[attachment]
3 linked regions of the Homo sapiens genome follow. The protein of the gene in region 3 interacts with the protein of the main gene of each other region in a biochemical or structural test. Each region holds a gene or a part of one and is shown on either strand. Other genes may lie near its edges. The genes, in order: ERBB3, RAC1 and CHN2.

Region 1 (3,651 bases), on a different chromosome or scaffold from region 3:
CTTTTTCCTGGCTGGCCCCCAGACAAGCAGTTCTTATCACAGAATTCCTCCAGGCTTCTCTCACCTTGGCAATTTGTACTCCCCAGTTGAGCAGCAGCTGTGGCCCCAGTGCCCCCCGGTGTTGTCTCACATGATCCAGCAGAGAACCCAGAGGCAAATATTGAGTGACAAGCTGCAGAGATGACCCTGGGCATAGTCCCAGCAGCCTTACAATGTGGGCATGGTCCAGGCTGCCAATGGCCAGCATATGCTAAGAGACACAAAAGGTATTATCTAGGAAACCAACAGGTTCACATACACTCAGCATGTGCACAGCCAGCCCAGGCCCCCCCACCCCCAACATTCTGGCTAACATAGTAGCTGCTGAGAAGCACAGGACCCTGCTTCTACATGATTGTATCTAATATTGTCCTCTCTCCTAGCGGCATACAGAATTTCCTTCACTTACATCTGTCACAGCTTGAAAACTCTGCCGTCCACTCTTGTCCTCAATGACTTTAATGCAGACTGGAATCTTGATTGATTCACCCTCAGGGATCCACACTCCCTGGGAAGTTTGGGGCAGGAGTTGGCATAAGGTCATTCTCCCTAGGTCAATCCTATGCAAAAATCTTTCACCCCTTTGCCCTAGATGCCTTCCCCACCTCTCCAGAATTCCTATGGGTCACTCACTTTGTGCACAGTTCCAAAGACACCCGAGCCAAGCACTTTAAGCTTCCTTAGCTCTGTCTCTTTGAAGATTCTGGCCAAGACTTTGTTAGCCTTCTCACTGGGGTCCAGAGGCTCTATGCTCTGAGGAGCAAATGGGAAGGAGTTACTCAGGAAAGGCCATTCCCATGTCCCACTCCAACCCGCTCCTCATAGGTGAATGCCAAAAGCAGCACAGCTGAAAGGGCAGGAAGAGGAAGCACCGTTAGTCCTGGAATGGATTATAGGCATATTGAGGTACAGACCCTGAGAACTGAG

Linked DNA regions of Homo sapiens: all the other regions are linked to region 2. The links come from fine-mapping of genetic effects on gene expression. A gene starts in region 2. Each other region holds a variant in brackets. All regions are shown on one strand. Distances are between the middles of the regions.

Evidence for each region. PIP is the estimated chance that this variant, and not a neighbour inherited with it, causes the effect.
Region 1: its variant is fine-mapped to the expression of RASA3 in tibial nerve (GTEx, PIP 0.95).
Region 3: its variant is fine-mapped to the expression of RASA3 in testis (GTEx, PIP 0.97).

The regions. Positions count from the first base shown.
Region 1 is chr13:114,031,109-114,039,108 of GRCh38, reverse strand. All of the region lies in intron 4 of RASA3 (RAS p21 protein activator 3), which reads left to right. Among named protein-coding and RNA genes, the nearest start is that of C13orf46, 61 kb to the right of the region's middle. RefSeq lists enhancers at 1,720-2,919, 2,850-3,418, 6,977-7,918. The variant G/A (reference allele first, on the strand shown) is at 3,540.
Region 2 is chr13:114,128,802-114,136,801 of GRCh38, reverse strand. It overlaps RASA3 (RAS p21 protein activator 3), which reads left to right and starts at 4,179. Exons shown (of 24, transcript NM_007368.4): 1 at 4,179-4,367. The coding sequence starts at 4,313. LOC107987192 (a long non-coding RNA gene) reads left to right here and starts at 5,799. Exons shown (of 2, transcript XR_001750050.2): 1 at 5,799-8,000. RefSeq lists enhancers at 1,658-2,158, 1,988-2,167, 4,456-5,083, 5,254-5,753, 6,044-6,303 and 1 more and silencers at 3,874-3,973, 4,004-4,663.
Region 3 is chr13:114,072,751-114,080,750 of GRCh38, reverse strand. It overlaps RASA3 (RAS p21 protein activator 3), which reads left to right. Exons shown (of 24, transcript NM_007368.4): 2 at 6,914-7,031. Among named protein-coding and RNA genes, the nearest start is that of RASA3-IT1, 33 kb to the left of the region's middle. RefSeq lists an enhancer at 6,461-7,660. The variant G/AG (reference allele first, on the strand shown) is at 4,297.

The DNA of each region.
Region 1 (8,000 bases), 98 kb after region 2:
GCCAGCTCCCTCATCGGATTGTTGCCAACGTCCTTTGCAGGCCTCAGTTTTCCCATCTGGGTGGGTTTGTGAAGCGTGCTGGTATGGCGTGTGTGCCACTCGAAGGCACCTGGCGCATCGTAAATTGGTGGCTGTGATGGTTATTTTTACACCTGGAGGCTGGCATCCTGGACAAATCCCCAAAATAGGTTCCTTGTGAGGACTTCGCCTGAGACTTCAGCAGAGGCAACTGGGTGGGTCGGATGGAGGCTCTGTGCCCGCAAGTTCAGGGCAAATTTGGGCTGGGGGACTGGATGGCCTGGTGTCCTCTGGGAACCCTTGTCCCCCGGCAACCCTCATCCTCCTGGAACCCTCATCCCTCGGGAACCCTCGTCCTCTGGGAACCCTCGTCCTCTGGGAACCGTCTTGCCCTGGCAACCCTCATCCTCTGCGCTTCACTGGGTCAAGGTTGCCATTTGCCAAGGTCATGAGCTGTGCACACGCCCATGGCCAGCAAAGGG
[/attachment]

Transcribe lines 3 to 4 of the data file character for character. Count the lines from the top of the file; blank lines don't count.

CTTTTTCCTGGCTGGCCCCCAGACAAGCAGTTCTTATCACAGAATTCCTCCAGGCTTCTCTCACCTTGGCAATTTGTACTCCCCAGTTGAGCAGCAGCTGTGGCCCCAGTGCCCCCCGGTGTTGTCTCACATGATCCAGCAGAGAACCCAGAGGCAAATATTGAGTGACAAGCTGCAGAGATGACCCTGGGCATAGTCCCAGCAGCCTTACAATGTGGGCATGGTCCAGGCTGCCAATGGCCAGCATATGCTAAGAGACACAAAAGGTATTATCTAGGAAACCAACAGGTTCACATACACTCAGCATGTGCACAGCCAGCCCAGGCCCCCCCACCCCCAACATTCTGGCTAACATAGTAGCTGCTGAGAAGCACAGGACCCTGCTTCTACATGATTGTATCTAATATTGTCCTCTCTCCTAGCGGCATACAGAATTTCCTTCACTTACATCTGTCACAGCTTGAAAACTCTGCCGTCCACTCTTGTCCTCAATGACTTTAATGCAGACTGGAATCTTGATTGATTCACCCTCAGGGATCCACACTCCCTGGGAAGTTTGGGGCAGGAGTTGGCATAAGGTCATTCTCCCTAGGTCAATCCTATGCAAAAATCTTTCACCCCTTTGCCCTAGATGCCTTCCCCACCTCTCCAGAATTCCTATGGGTCACTCACTTTGTGCACAGTTCCAAAGACACCCGAGCCAAGCACTTTAAGCTTCCTTAGCTCTGTCTCTTTGAAGATTCTGGCCAAGACTTTGTTAGCCTTCTCACTGGGGTCCAGAGGCTCTATGCTCTGAGGAGCAAATGGGAAGGAGTTACTCAGGAAAGGCCATTCCCATGTCCCACTCCAACCCGCTCCTCATAGGTGAATGCCAAAAGCAGCACAGCTGAAAGGGCAGGAAGAGGAAGCACCGTTAGTCCTGGAATGGATTATAGGCATATTGAGGTACAGACCCTGAGAACTGAG

Linked DNA regions of Homo sapiens: all the other regions are linked to region 2. The links come from fine-mapping of genetic effects on gene expression. A gene starts in region 2. Each other region holds a variant in brackets. All regions are shown on one strand. Distances are between the middles of the regions.